INDIANAPOLIS – Doctors and health advocates have warned for years that American children are getting fatter. Now even some kids' teddy bears are packing on the pounds.
But these heavy toys aim to combat obesity, not add to it.
Researchers at Indiana State University in Terre Haute tried a small experiment to test the effects of having kids play with heavier toys. They found that 10 children ages 6 to 8 burned more calories and had higher heart and breathing rates when they moved 3-pound toy blocks instead of unweighted blocks.
So could adding a small weight to stuffed animals and other toys help kids get fit?
"This is not going to solve the obesity problem," said John Ozmun, a professor who did the study with graduate student Lee Robbins. "But it has a potential to make a positive contribution."
Some experts caution that children could hurt themselves trying to lift too much too soon and said more activity is preferable to heavier toys. But all agree childhood obesity is a big problem.
Obesity rates have tripled over the past 40 years for children and adolescents, raising the risk of diabetes and other health problems. Federal health officials say more than a third of American children are overweight; about 17 percent are considered obese.
Squeezing activity into daily routines can be a good way for children to get more exercise and shed unhealthy pounds, said Alicia Moag-Stahlberg, who heads Action for Healthy Kids, a Skokie, Ill.-based organization that works with schools.
"By adding weights, you're adding some intensity to the action," she said.
Kara Tucker, youth development coordinator for the National Institute for Fitness and Sport in Indianapolis, said active playing helps youngsters work out without realizing it.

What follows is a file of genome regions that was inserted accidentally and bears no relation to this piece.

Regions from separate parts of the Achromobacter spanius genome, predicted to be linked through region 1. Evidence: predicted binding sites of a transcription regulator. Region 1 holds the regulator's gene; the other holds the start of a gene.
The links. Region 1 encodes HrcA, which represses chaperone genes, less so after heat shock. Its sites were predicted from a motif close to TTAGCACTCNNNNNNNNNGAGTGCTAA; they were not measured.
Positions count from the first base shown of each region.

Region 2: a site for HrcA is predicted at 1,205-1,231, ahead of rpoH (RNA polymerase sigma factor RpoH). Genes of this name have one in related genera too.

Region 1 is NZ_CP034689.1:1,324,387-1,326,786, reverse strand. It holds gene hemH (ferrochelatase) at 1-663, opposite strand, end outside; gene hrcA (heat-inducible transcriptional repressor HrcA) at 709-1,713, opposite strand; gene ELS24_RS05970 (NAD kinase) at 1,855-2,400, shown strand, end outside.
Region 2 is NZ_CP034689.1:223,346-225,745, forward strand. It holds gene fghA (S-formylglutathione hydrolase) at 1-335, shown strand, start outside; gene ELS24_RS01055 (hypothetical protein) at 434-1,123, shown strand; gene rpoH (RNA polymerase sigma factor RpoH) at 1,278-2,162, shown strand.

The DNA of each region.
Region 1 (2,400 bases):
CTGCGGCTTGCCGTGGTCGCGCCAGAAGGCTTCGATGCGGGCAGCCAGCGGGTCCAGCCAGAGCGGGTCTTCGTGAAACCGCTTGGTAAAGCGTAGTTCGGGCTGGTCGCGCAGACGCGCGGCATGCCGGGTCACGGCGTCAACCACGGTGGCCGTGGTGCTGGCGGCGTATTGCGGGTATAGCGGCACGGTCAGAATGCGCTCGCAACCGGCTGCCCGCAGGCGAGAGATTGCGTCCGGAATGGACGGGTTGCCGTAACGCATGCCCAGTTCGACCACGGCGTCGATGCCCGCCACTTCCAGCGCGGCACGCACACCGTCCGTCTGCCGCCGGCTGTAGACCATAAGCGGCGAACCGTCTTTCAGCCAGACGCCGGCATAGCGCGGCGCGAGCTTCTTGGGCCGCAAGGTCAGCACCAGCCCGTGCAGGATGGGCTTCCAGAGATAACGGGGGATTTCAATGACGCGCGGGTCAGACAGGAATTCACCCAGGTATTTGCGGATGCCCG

Tucker leads groups of children through several fitness stations at the institute, including inflatable obstacle courses, an oversized soccer game and a moving rock-climbing simulator called a "Treadwall."
"Giant soccer is one of my favorites," Tucker said. "If we told the kids, 'Hey, you're going to run up and down the court 20 times,' they would completely be uninterested. Yet when we put a big soccer ball out there, they will just run forever. They're having a great time."
Weighted toys might be another way to sneak in exercise, but not everyone thinks a 3-pound stuffed animal sounds like fun.
Rambunctious kids could throw heavy toys at playmates, said Celia Kibler, president of Funfit, a family fitness club in Rockville, Md. Kibler also fears children could hurt themselves if they lift too much weight before their bodies are fully developed.
"I think that can be more dangerous than beneficial," she said. "There's so much activity that a child can do that can keep them in shape without the use of weights. That's what they should be concentrating on."
The study's authors stressed that their report is a starting point, and involved only a few children under very controlled circumstances.
Weighted toys in the real world would have to be designed to be safe while holding a child's interest, said Ozmun, acting associate dean of Indiana State's College of Health and Human Performance.
Even though weighted toys might not make it to store shelves anytime soon, they could find a niche in specialty applications. Ozmun said he's working on creating 3-pound stuffed animals for physical therapists to try with their young clients.
"Having a 3-pound teddy bear may not only help with strength, but with balance and coordination," he said.